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Review and photos by Andy ArgyrakisFor a punk rock band to last over two decades is a miracle in and of itself, but the fact that Green Day's since graduated from sweaty clubs to sold out arenas is the ultimate anomaly. Though the group was almost counted out as the 1990s came to a close, the latest decade found the fellas scoring an unexpected resurgence, thanks mostly to 2004's politically-tinged American Idiot, which not only resonated with multiple generations of listeners in the States, but also impacted the entire globe.
These days Green Day is back with just as potent of a project via the like-minded 21st Century Breakdown (Reprise). Tracing teens in today's troubled times, the collection is conceptual in nature, this time pointing to economic uncertainly in the shadow of political transition. Although those are heavy sentiments indeed, the ever-evolving trio turned one of this summer's most anticipated tours into the ultimate party, peppering in these message-centered anthems, but playing plenty of hits in between.
After opening with the pair of new cuts "21st Century Breakdown" and "Know Your Enemy," Billie Joe Armstrong and company cranked out a career spanning set that was just as insurgent as it was entertaining. While channeling the teenage awkwardness of "Before the Lobotomy" and the angst of "Boulevard of Broken Dreams," towering lighting rigs swirled vibrant colors as giant screens projected members' ferocious playing abilities alongside random footage that mirrored the mayhem (not to mention bursts of intermittent pyro and flames).
Yet even after a decade and a half, the band's breakthrough album Dookie still earned just as raucous of a reception as the current classics in the making. The back to back placement of "Longview" (with verses swapped between two ecstatic audience members) and "Basket Case" conjured up near hysteria, while "She" proved to be a true album treasure for longtime followers. But the current outing was much more than merely a nostalgia trip, highlighting many more tunes from the most recent two albums and reeling in a much younger age group that was barely born during the Dookie days.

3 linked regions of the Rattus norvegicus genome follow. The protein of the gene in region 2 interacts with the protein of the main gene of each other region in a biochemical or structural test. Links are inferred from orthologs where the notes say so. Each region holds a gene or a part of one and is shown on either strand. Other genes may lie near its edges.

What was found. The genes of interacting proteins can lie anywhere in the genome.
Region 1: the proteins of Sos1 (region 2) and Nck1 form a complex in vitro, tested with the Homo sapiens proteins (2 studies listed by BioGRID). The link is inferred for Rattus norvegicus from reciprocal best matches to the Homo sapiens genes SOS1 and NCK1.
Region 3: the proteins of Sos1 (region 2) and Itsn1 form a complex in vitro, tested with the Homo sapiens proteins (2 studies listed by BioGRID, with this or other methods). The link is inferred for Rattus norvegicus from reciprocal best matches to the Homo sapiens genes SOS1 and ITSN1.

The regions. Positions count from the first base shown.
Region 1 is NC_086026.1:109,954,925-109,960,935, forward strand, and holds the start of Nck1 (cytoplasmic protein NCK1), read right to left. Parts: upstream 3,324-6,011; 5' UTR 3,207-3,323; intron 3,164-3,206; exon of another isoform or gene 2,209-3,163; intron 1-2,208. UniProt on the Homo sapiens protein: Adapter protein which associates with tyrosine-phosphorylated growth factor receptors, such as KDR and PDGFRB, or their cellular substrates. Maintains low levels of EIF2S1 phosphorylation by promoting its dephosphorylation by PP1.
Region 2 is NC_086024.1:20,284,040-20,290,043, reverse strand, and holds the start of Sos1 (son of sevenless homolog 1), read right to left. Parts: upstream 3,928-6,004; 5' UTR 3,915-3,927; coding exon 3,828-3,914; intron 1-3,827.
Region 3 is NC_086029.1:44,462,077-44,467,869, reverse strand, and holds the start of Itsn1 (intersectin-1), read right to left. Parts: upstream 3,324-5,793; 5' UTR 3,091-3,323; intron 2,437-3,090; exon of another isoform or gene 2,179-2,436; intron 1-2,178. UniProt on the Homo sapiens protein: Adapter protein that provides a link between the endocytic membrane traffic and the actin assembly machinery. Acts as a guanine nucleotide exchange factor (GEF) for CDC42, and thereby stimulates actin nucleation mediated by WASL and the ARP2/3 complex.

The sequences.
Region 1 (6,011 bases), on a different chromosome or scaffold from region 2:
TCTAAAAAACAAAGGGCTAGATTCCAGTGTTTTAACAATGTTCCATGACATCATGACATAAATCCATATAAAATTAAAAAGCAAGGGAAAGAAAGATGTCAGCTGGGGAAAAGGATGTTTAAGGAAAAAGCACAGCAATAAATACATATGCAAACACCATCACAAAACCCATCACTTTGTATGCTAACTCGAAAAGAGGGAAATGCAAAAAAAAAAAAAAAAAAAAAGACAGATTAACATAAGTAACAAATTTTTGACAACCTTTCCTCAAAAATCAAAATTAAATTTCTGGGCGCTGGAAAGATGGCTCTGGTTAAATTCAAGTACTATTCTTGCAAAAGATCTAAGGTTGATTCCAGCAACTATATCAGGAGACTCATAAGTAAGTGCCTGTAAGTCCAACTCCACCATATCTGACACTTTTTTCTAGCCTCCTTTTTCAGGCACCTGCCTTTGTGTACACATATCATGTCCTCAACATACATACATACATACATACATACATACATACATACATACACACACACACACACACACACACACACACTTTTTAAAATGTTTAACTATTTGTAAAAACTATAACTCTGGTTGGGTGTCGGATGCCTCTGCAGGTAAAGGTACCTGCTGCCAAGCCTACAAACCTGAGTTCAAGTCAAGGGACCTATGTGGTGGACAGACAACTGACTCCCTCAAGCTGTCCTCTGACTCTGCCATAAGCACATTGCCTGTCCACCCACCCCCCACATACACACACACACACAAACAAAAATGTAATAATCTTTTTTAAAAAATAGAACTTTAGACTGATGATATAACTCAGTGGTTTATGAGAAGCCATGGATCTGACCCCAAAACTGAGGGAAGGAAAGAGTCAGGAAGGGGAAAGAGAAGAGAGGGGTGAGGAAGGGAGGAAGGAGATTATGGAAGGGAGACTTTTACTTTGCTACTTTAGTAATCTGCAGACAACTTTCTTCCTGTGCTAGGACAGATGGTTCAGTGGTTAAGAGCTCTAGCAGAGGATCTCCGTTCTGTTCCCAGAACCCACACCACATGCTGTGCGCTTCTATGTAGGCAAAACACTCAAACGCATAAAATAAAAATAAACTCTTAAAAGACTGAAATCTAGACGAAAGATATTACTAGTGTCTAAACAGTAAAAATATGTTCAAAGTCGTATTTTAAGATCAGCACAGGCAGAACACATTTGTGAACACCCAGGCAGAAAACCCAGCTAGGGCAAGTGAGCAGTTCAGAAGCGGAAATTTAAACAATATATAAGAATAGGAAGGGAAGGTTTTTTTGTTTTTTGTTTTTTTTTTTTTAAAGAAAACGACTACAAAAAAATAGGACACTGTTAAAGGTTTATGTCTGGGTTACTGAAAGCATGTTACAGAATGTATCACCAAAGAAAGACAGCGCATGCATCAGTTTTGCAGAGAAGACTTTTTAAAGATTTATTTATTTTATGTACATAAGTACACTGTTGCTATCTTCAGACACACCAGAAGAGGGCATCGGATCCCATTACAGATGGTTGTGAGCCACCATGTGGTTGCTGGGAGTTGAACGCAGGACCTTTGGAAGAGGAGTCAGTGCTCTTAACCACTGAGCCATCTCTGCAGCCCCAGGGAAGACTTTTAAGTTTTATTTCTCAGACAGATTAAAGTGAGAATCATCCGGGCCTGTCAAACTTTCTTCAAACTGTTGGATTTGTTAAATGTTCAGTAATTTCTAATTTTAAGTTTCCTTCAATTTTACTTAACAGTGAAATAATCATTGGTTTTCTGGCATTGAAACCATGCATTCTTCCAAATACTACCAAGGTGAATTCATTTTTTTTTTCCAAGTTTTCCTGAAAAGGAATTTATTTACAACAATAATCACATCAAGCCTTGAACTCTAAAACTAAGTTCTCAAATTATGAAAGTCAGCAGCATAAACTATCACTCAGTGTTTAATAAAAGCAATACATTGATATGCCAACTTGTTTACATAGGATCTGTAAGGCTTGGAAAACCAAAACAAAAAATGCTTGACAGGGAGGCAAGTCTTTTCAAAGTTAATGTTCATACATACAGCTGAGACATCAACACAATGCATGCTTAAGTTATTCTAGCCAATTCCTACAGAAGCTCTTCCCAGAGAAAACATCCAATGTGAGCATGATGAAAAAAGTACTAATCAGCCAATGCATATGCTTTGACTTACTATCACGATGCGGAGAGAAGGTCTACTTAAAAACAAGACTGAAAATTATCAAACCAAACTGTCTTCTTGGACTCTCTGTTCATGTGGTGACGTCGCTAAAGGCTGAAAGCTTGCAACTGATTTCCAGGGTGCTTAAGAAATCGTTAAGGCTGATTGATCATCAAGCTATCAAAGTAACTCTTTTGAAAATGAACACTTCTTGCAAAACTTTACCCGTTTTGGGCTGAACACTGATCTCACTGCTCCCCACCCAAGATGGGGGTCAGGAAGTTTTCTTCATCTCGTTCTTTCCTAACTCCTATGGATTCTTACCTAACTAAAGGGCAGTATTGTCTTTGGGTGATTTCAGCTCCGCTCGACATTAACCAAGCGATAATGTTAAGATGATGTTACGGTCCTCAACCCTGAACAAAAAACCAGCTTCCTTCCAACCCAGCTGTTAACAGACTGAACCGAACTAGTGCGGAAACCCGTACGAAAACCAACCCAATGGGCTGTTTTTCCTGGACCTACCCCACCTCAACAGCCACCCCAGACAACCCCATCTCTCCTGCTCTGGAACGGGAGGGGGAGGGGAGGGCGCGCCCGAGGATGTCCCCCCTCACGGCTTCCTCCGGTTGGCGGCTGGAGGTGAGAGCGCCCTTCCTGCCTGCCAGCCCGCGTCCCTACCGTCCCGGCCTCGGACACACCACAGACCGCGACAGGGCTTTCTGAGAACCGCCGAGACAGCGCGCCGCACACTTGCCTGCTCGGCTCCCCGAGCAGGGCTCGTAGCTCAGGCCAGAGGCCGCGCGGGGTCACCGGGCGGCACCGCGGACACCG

"21 Guns" and "American Eulogy" aptly expressed the anxiety of modern times, while the follow-ups "American Idiot" and "Jesus of Suburbia" (featuring a guest guitarist once again plucked from the masses) celebrated a thunderously applauded regime change. After rounding out the encore with the super charged guitar strums and confetti blasts of "Minority," Green Day unplugged for perhaps the most poignant tune from its entire tenure "Good Riddance (Time of Your Life)." And after two hours and fifteen minutes of endless enthusiasm and red hot relevance, the sweaty throngs of super fans could very well apply that last line as a summary for the entire evening.
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